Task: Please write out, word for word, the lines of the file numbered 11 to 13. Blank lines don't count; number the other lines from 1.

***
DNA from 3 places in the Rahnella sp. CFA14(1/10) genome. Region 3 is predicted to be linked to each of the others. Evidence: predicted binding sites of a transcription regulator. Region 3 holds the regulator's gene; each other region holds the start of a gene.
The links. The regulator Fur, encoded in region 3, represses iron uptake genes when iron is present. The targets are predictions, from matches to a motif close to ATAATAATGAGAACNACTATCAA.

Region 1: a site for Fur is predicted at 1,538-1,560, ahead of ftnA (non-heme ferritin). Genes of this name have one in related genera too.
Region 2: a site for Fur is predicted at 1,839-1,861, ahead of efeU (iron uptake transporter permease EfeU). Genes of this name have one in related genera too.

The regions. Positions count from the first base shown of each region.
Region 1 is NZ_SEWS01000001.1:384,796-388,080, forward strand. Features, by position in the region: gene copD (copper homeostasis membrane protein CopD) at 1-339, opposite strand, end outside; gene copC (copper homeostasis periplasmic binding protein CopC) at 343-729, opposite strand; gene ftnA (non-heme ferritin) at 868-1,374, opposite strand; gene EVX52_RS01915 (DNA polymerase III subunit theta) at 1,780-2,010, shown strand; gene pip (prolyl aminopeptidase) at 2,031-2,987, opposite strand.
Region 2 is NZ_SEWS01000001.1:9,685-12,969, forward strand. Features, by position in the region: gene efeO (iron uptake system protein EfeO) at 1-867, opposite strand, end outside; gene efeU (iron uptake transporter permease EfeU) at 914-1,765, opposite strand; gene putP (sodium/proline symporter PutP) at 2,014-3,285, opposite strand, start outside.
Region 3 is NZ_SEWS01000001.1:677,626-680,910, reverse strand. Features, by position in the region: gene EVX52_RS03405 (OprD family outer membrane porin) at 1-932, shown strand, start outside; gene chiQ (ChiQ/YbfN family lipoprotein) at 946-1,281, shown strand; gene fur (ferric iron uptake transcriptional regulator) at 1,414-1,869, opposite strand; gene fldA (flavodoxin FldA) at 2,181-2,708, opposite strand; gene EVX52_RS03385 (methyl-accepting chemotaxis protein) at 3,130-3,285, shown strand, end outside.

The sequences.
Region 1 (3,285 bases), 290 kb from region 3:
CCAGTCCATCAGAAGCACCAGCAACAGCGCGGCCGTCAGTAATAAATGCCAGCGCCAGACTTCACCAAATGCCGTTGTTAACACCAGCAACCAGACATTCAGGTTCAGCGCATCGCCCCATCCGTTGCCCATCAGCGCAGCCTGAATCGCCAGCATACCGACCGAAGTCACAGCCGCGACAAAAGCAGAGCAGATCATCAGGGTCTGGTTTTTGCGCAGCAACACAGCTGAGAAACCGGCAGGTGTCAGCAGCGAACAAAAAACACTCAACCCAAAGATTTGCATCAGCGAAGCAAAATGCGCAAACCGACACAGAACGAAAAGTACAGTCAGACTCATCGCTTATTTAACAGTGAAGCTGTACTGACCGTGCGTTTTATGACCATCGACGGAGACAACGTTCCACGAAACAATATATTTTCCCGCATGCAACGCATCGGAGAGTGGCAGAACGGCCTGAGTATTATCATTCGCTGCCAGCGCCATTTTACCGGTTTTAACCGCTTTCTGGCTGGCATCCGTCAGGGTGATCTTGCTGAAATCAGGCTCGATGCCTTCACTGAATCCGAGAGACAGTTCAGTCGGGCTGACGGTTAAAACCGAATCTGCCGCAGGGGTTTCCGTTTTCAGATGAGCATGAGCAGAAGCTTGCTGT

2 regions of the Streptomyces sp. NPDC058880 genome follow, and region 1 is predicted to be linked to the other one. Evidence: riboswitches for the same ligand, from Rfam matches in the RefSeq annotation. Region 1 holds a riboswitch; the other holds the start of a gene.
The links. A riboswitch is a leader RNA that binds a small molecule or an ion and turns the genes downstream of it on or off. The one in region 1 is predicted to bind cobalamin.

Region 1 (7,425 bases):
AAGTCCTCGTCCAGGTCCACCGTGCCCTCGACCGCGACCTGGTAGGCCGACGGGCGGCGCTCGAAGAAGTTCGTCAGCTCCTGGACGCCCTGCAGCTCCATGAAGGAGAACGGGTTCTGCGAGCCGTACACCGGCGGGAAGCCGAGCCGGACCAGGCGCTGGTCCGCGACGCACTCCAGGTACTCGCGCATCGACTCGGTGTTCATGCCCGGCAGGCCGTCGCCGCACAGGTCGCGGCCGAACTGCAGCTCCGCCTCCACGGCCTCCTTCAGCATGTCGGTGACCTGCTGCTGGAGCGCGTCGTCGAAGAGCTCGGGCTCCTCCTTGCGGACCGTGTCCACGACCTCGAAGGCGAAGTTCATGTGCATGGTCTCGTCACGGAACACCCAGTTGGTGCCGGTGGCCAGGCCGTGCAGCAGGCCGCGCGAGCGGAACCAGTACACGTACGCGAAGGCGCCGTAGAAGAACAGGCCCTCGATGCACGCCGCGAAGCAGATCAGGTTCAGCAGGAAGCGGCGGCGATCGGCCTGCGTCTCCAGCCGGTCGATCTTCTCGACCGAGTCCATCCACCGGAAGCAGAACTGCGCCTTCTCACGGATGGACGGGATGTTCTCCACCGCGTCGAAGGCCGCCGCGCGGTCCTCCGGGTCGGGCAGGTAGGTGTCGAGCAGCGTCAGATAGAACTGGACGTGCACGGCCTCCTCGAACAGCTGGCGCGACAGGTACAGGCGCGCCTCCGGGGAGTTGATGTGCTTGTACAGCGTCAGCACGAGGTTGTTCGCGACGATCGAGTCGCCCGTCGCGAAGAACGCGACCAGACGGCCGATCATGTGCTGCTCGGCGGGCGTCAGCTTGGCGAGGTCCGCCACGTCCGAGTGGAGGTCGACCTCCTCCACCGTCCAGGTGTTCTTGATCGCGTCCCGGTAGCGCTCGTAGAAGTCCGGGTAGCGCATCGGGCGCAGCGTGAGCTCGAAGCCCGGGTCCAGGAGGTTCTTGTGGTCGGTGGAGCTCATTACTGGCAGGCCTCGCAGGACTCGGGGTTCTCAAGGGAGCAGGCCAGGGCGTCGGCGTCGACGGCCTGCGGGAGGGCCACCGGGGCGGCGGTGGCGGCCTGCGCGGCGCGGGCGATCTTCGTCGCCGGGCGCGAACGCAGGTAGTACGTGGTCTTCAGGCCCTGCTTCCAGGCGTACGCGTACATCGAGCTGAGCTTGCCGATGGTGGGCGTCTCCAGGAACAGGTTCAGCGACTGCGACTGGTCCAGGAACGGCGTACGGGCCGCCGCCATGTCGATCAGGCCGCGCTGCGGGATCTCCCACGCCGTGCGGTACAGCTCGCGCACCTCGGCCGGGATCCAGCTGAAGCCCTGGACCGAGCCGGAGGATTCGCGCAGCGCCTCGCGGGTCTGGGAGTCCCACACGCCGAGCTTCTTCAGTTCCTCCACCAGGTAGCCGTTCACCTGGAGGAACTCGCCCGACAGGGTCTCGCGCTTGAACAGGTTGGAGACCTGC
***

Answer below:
CCAGTCCATCAGAAGCACCAGCAACAGCGCGGCCGTCAGTAATAAATGCCAGCGCCAGACTTCACCAAATGCCGTTGTTAACACCAGCAACCAGACATTCAGGTTCAGCGCATCGCCCCATCCGTTGCCCATCAGCGCAGCCTGAATCGCCAGCATACCGACCGAAGTCACAGCCGCGACAAAAGCAGAGCAGATCATCAGGGTCTGGTTTTTGCGCAGCAACACAGCTGAGAAACCGGCAGGTGTCAGCAGCGAACAAAAAACACTCAACCCAAAGATTTGCATCAGCGAAGCAAAATGCGCAAACCGACACAGAACGAAAAGTACAGTCAGACTCATCGCTTATTTAACAGTGAAGCTGTACTGACCGTGCGTTTTATGACCATCGACGGAGACAACGTTCCACGAAACAATATATTTTCCCGCATGCAACGCATCGGAGAGTGGCAGAACGGCCTGAGTATTATCATTCGCTGCCAGCGCCATTTTACCGGTTTTAACCGCTTTCTGGCTGGCATCCGTCAGGGTGATCTTGCTGAAATCAGGCTCGATGCCTTCACTGAATCCGAGAGACAGTTCAGTCGGGCTGACGGTTAAAACCGAATCTGCCGCAGGGGTTTCCGTTTTCAGATGAGCATGAGCAGAAGCTTGCTGT

2 regions of the Streptomyces sp. NPDC058880 genome follow, and region 1 is predicted to be linked to the other one. Evidence: riboswitches for the same ligand, from Rfam matches in the RefSeq annotation. Region 1 holds a riboswitch; the other holds the start of a gene.
The links. A riboswitch is a leader RNA that binds a small molecule or an ion and turns the genes downstream of it on or off. The one in region 1 is predicted to bind cobalamin.